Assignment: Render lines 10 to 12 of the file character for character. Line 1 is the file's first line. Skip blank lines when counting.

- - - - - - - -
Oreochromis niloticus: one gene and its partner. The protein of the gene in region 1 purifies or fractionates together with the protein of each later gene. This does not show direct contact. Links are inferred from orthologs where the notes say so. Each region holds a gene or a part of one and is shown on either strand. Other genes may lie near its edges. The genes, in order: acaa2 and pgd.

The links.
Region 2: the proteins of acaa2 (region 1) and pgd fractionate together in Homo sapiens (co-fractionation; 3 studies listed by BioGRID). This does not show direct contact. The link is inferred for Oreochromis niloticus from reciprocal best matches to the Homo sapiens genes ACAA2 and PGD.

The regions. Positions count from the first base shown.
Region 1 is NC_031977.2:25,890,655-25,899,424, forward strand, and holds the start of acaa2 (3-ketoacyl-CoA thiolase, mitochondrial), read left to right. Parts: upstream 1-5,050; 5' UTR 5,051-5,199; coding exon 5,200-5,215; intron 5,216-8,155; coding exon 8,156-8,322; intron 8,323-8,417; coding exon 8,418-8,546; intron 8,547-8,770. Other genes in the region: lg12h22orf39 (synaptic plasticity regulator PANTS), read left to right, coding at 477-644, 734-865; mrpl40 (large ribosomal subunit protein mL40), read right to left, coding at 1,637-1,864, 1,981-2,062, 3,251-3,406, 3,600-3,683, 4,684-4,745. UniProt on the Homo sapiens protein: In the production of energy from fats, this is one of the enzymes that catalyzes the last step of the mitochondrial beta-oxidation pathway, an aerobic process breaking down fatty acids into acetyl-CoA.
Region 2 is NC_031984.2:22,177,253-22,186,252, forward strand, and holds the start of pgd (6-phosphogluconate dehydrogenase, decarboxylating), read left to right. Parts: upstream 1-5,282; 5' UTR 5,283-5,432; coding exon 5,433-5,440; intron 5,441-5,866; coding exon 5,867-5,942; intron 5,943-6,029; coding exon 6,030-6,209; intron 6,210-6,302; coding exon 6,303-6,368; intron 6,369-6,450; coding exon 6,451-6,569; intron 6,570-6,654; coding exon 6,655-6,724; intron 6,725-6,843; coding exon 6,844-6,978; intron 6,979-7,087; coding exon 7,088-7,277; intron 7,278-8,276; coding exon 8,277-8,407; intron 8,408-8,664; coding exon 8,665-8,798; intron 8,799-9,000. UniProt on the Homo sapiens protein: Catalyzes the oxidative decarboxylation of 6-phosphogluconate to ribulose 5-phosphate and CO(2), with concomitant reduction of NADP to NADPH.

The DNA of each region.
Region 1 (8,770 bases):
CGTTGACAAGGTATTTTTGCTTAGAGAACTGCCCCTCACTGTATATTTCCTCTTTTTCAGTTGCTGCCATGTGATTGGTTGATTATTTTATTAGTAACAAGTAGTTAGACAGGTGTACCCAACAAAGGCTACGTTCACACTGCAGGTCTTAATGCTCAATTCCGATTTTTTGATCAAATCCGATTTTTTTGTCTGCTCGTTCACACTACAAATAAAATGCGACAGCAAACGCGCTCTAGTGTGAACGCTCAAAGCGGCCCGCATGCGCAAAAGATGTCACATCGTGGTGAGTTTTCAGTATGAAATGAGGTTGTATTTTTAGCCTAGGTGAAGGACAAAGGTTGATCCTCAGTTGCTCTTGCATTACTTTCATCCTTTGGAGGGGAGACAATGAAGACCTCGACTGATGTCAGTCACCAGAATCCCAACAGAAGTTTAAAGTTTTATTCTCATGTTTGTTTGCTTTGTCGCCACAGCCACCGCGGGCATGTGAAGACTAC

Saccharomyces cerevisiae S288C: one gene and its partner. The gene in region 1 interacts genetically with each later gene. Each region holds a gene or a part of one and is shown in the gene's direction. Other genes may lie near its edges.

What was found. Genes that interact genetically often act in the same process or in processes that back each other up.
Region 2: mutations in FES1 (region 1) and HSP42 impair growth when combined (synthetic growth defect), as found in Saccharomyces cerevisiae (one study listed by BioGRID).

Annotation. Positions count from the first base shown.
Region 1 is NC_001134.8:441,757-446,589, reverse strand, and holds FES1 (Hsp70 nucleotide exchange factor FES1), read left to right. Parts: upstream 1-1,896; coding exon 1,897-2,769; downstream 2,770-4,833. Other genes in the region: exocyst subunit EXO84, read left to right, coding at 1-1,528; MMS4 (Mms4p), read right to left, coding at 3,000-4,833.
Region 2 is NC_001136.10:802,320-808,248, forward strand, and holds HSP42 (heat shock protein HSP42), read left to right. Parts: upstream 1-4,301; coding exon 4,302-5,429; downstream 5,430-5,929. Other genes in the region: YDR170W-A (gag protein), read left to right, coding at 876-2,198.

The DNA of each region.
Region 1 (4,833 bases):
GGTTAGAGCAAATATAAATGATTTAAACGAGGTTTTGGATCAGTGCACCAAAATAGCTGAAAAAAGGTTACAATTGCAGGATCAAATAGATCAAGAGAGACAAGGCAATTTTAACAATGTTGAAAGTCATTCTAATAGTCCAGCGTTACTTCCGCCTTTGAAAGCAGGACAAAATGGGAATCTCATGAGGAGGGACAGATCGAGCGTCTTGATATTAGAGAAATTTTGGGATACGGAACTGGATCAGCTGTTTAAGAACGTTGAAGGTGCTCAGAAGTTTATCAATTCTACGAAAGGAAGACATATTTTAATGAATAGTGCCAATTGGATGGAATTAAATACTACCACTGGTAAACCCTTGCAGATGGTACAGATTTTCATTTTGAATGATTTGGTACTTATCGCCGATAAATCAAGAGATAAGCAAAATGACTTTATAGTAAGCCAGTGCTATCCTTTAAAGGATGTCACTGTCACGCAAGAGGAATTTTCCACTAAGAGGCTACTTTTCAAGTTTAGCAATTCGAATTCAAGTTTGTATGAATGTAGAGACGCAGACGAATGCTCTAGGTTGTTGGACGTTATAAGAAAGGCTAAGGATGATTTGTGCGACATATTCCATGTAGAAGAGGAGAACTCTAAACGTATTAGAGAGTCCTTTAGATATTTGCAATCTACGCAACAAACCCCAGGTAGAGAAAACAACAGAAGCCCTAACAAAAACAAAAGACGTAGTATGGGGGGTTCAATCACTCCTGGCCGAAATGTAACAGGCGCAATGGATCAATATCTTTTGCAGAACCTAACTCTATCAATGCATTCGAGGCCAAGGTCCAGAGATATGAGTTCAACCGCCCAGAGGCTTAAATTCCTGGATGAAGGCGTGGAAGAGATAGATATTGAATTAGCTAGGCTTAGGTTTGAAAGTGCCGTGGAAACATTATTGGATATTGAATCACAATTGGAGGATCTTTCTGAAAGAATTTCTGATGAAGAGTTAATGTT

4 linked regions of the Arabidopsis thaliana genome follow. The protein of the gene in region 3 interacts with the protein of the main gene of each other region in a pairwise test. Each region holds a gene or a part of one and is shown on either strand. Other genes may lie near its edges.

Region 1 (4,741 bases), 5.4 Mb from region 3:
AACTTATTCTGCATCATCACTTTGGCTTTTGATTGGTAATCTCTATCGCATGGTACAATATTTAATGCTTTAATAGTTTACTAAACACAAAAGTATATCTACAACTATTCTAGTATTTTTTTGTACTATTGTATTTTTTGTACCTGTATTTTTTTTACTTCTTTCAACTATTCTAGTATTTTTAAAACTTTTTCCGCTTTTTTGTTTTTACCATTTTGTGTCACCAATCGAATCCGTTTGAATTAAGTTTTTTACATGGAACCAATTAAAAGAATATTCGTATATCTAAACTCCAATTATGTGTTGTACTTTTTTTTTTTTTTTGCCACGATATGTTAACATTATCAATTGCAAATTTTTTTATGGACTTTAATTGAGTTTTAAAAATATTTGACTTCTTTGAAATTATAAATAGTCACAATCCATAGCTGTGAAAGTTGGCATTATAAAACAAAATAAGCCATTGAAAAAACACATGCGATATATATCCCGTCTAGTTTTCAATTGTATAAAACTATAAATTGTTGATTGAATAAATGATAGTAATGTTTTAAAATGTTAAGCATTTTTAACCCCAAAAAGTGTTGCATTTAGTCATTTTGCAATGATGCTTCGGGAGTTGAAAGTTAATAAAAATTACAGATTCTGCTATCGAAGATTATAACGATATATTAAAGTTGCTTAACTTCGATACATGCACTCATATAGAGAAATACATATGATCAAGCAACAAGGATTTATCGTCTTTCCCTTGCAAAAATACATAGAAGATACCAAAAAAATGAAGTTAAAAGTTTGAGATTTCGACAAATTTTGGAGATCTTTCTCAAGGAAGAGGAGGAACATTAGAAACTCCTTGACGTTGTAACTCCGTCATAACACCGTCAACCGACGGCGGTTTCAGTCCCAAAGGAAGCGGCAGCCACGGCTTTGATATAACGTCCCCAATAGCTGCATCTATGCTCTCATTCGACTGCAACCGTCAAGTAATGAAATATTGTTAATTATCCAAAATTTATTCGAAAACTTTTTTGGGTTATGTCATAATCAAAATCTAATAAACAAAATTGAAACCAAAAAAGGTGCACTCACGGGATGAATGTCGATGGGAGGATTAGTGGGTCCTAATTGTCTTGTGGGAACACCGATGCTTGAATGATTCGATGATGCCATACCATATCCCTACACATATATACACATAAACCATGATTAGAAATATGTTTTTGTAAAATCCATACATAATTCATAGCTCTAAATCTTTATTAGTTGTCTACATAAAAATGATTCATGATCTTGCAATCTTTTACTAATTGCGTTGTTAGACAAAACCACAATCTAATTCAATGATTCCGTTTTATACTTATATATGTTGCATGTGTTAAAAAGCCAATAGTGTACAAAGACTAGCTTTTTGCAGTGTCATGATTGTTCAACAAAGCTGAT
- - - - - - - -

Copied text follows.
Saccharomyces cerevisiae S288C: one gene and its partner. The gene in region 1 interacts genetically with each later gene. Each region holds a gene or a part of one and is shown in the gene's direction. Other genes may lie near its edges.

What was found. Genes that interact genetically often act in the same process or in processes that back each other up.
Region 2: mutations in FES1 (region 1) and HSP42 impair growth when combined (synthetic growth defect), as found in Saccharomyces cerevisiae (one study listed by BioGRID).